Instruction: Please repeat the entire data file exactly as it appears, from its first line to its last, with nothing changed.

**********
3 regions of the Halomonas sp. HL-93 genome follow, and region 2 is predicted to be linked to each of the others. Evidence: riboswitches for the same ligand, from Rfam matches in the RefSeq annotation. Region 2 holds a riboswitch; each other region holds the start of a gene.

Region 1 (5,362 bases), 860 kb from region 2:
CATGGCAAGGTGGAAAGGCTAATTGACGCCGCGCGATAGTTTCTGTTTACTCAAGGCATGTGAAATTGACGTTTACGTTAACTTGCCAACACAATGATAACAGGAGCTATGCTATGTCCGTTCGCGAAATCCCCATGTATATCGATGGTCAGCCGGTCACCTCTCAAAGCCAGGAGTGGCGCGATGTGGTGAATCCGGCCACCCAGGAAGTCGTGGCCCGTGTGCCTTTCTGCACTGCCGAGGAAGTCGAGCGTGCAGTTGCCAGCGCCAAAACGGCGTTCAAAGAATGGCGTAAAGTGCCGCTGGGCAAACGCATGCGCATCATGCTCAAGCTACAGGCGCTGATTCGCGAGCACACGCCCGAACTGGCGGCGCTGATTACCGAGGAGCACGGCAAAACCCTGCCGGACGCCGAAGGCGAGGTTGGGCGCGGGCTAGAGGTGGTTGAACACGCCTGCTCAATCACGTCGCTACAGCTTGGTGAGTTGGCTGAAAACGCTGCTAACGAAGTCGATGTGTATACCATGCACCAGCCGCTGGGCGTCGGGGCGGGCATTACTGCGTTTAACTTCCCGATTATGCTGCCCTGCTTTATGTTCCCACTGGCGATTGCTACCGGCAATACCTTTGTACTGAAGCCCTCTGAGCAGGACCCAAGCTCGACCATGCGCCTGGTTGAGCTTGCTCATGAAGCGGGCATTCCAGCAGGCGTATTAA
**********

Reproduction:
3 regions of the Halomonas sp. HL-93 genome follow, and region 2 is predicted to be linked to each of the others. Evidence: riboswitches for the same ligand, from Rfam matches in the RefSeq annotation. Region 2 holds a riboswitch; each other region holds the start of a gene.

Region 1 (5,362 bases), 860 kb from region 2:
CATGGCAAGGTGGAAAGGCTAATTGACGCCGCGCGATAGTTTCTGTTTACTCAAGGCATGTGAAATTGACGTTTACGTTAACTTGCCAACACAATGATAACAGGAGCTATGCTATGTCCGTTCGCGAAATCCCCATGTATATCGATGGTCAGCCGGTCACCTCTCAAAGCCAGGAGTGGCGCGATGTGGTGAATCCGGCCACCCAGGAAGTCGTGGCCCGTGTGCCTTTCTGCACTGCCGAGGAAGTCGAGCGTGCAGTTGCCAGCGCCAAAACGGCGTTCAAAGAATGGCGTAAAGTGCCGCTGGGCAAACGCATGCGCATCATGCTCAAGCTACAGGCGCTGATTCGCGAGCACACGCCCGAACTGGCGGCGCTGATTACCGAGGAGCACGGCAAAACCCTGCCGGACGCCGAAGGCGAGGTTGGGCGCGGGCTAGAGGTGGTTGAACACGCCTGCTCAATCACGTCGCTACAGCTTGGTGAGTTGGCTGAAAACGCTGCTAACGAAGTCGATGTGTATACCATGCACCAGCCGCTGGGCGTCGGGGCGGGCATTACTGCGTTTAACTTCCCGATTATGCTGCCCTGCTTTATGTTCCCACTGGCGATTGCTACCGGCAATACCTTTGTACTGAAGCCCTCTGAGCAGGACCCAAGCTCGACCATGCGCCTGGTTGAGCTTGCTCATGAAGCGGGCATTCCAGCAGGCGTATTAA